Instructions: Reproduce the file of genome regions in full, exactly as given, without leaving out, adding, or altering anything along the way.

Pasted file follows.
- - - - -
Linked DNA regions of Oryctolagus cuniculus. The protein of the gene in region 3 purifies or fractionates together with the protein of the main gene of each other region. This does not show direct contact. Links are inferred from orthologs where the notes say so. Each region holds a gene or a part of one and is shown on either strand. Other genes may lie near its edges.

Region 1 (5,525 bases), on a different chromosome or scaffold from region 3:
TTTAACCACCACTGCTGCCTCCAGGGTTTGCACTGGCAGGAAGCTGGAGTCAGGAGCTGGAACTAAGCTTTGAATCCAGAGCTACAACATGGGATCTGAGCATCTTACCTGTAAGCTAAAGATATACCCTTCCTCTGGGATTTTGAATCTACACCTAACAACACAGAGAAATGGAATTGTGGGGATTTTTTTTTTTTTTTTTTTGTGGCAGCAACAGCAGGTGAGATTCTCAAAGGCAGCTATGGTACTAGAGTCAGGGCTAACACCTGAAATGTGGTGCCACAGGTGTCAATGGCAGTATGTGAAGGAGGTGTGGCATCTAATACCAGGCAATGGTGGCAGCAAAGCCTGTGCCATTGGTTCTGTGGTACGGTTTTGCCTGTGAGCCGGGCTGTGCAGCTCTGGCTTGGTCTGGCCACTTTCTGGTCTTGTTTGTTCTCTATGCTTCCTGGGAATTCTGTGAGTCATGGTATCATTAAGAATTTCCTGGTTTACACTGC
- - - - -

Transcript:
Linked DNA regions of Oryctolagus cuniculus. The protein of the gene in region 3 purifies or fractionates together with the protein of the main gene of each other region. This does not show direct contact. Links are inferred from orthologs where the notes say so. Each region holds a gene or a part of one and is shown on either strand. Other genes may lie near its edges.

Region 1 (5,525 bases), on a different chromosome or scaffold from region 3:
TTTAACCACCACTGCTGCCTCCAGGGTTTGCACTGGCAGGAAGCTGGAGTCAGGAGCTGGAACTAAGCTTTGAATCCAGAGCTACAACATGGGATCTGAGCATCTTACCTGTAAGCTAAAGATATACCCTTCCTCTGGGATTTTGAATCTACACCTAACAACACAGAGAAATGGAATTGTGGGGATTTTTTTTTTTTTTTTTTTGTGGCAGCAACAGCAGGTGAGATTCTCAAAGGCAGCTATGGTACTAGAGTCAGGGCTAACACCTGAAATGTGGTGCCACAGGTGTCAATGGCAGTATGTGAAGGAGGTGTGGCATCTAATACCAGGCAATGGTGGCAGCAAAGCCTGTGCCATTGGTTCTGTGGTACGGTTTTGCCTGTGAGCCGGGCTGTGCAGCTCTGGCTTGGTCTGGCCACTTTCTGGTCTTGTTTGTTCTCTATGCTTCCTGGGAATTCTGTGAGTCATGGTATCATTAAGAATTTCCTGGTTTACACTGC